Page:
One year ago, the launch of the Affordable Care Act was so troubled and chaotic that the very survival of national health insurance reform seemed to be at risk. Now, despite the huffing and puffing of the likes of Senator Ted Cruz, the Affordable Care Act has been firmly ensconced in public policy, joining Medicare and Medicaid as the most significant changes in American social policy since FDR’s promulgation of Social Security.

Like the Affordable Care Act, Social Security had a troubled launch, albeit without the grandiosity of a web portal disaster like HealthCare.gov, and faced scathing attacks from the 1930s’ versions of the Koch brothers, but now just about no one would be so politically stupid to call for the repeal of Social Security.

Notwithstanding the likelihood of vainglorious attempts by some to call for repealing the Affordable Care Act, it is all but obvious that national health insurance reform has gained a permanent place in the nation’s array of social welfare policies. As Politico noted, even “the insurance industry believes Obamacare is here to stay no matter who wins control of the Senate this fall.” The impacts and indicators of success of the Affordable Care Act are visible and measurable:

Despite these and many other indicators of Affordable Care Act achievements and successes, there is much yet to be done to work through problems and shortcomings in the parts of the nation’s healthcare system. That’s where there are important roles for nonprofits, not just health-related nonprofits such as clinics and hospitals, but all nonprofits to ensure that the Affordable Care Act achieves what it can and should.


Navigating to Those Eligible who Remain Uninsured

Assume that when the next round of open enrollment for health insurance starts in November, HealthCare.gov will be working much better than it did a year ago. (It could hardly be worse.) Even those state exchanges that found themselves with troubled launches should be in general much improved. Given the technological obstacles that consumers faced in October of 2013, the achievements of the Affordable Care Act to date are attributable in many ways not to technology, but to human beings, particularly the people who functioned as “navigators” who helped consumers understand the options they faced on the exchanges and access services and subsidies they needed.

The Kaiser Family Foundation studied the work of the navigators and found that the various navigator or “assister” programs provided services to some 10.6 million people, about 90 percent of whom were uninsured when they reached out to navigators for help. Because of the complexity of the new law and the various problems with the federal and state exchange portals, providing assistance to consumers was not easy, often taking one or two hours per case. Navigators went to churches, homeless shelters, supermarkets, fairs, food banks, and other places to make themselves available to people who might need help in getting the health insurance coverage they deserved. Their achievements are a tremendous testament to the nonprofit sector, as most of the organizations that sponsored assister programs were nonprofit service organizations and nonprofit health centers:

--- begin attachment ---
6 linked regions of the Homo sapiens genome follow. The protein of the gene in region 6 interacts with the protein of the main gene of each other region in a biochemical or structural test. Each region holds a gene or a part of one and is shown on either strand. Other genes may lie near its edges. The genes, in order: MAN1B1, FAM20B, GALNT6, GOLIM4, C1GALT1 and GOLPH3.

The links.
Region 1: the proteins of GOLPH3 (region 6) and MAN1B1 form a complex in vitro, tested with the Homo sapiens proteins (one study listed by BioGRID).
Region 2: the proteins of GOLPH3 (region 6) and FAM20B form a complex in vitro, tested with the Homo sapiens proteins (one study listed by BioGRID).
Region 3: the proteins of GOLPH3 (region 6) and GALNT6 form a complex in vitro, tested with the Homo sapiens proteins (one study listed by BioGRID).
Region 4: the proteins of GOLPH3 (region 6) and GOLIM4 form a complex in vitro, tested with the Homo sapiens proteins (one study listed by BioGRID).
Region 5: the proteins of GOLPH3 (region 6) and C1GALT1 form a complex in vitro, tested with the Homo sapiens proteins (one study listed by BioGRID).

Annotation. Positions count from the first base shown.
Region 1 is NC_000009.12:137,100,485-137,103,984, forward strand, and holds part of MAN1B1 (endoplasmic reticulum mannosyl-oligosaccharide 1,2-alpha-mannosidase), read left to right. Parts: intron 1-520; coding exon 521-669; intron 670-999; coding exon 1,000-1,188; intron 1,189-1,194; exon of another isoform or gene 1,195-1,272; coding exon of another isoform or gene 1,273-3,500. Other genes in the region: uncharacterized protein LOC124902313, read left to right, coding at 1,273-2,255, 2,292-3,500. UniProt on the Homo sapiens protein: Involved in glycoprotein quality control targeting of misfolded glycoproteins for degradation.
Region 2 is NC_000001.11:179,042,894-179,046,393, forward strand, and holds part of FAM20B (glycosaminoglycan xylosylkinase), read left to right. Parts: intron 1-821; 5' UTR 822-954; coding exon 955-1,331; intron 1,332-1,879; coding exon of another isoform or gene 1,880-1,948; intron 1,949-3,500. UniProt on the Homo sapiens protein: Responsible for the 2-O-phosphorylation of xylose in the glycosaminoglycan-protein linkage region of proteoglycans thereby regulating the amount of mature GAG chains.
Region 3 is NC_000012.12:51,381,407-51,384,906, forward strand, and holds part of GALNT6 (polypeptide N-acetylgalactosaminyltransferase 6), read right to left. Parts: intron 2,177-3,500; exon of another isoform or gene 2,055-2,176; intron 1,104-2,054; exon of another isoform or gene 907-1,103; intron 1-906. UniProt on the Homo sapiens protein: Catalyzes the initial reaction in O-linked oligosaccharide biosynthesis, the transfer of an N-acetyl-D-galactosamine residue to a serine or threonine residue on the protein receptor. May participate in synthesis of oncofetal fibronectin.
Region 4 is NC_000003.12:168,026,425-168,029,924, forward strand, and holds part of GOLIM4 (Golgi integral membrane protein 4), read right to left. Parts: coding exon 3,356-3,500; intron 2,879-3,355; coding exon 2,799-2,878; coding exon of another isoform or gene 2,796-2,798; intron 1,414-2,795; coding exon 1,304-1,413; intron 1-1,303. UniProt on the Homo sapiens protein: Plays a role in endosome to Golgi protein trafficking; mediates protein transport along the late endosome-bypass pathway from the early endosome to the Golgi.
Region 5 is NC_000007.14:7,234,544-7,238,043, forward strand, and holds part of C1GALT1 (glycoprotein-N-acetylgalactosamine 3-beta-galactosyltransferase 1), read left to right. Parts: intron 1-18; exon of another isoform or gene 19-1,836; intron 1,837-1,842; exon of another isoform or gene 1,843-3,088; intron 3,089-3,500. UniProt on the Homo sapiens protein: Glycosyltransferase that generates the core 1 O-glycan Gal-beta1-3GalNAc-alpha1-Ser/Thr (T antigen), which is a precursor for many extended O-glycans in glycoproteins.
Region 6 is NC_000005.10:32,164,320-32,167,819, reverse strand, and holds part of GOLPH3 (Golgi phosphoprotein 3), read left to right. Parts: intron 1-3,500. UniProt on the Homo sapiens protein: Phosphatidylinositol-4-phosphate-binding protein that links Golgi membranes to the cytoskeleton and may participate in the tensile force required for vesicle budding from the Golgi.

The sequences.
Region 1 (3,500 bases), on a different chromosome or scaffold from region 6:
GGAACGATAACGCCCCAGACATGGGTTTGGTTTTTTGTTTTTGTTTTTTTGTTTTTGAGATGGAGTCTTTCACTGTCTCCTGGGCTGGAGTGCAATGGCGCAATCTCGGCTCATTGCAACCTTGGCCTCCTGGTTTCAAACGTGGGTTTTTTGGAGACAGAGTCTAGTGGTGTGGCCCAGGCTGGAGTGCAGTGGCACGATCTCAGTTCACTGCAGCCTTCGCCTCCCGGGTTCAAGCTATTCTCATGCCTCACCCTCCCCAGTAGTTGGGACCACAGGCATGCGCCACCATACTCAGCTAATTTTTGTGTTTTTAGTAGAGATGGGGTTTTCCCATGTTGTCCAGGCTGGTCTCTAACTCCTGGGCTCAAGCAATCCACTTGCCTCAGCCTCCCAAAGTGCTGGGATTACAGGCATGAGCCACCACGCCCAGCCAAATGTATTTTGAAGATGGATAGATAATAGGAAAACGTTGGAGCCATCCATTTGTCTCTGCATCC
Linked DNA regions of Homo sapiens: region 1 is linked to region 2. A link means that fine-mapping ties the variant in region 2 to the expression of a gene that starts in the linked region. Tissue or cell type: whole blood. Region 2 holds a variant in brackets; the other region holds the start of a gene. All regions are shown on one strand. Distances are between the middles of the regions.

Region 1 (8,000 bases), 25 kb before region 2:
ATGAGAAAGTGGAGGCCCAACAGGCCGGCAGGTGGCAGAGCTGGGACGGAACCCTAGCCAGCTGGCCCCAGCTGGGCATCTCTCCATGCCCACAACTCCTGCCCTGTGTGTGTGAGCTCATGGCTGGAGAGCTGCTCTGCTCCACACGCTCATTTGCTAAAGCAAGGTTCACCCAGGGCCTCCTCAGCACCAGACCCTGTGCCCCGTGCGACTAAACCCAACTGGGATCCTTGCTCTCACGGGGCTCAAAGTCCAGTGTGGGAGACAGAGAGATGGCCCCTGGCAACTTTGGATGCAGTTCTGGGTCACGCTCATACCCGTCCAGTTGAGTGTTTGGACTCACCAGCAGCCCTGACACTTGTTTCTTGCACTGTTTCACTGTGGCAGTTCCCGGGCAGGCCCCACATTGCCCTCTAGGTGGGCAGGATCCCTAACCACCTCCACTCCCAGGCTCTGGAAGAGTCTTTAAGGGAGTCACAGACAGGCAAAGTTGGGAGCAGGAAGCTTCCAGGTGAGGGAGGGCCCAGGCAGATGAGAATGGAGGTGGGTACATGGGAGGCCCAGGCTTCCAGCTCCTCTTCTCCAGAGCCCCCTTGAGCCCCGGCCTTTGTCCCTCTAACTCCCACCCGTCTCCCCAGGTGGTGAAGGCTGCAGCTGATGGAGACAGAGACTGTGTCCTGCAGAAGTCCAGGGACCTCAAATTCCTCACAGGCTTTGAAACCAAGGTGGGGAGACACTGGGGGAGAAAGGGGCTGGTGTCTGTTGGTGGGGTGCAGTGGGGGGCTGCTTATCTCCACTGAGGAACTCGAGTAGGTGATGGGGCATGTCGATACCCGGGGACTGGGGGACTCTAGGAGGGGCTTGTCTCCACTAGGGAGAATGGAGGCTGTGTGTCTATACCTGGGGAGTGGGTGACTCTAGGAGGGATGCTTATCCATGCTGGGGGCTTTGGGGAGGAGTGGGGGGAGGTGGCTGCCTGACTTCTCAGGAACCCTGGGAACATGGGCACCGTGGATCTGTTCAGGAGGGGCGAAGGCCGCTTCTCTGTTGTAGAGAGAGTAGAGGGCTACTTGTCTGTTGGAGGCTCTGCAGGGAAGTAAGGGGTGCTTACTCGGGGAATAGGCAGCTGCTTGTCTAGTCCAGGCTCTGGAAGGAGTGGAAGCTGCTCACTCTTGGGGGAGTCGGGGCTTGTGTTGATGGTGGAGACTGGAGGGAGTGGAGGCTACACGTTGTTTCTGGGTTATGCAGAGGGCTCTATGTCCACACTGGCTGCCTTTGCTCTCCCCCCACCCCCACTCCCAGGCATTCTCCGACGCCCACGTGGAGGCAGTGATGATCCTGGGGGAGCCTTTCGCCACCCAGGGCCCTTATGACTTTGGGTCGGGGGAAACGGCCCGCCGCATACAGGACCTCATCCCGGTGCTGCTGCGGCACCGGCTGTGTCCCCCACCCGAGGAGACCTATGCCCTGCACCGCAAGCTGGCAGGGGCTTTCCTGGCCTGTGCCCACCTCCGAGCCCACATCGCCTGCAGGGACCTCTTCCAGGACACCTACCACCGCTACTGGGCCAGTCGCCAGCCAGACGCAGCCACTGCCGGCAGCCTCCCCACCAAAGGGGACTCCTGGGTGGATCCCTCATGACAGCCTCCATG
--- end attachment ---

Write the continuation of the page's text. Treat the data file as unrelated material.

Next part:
• Nonprofit service organizations – 38 percent
  • Federally qualified health centers (also nonprofit) – 28 percent
  • Hospitals/healthcare providers (many of which are nonprofit) – 15 percent
  • State/county/local government agencies – 8 percent
  • For-profit businesses – 3 percent
  • Faith-based organizations – 1 percent
  • Other – 7 percent

However, the millions of people the navigators reached in the first year might have been the easier targets. The remaining eligible uninsured may actually not know much about the Affordable Care Act and its individual mandate, may not understand much or anything about health insurance coverage, and may be apprehensive about dealing with issues of cost, taxes, and federal regulations.

For some navigator groups that just received new federal funding in preparation for the new enrollment period, their experiences the first year will give them a leg up on figuring out how to reach and how to help the uninsured in round two. However, the first year showed that the states with the greatest achievements in providing the uninsured with coverage were states with their own exchanges and states that had expanded Medicaid coverage. That means that the states that have historically had huge numbers of uninsured—for example, Texas, with 6 million uninsured—pose the biggest challenges. In Texas, like his predecessor Rick Perry, GOP gubernatorial candidate Greg Abbott, leading in the polls against Democrat Wendy Davis, has pledged to do all he can to prevent that state’s cooperation and compliance.

Reaching consumers who don’t know or are apprehensive about health insurance, and reaching consumers who happen to be in states where legislatures and governors are committed to last ditch opposition to social progress, will be a difficult obstacle for navigators to overcome.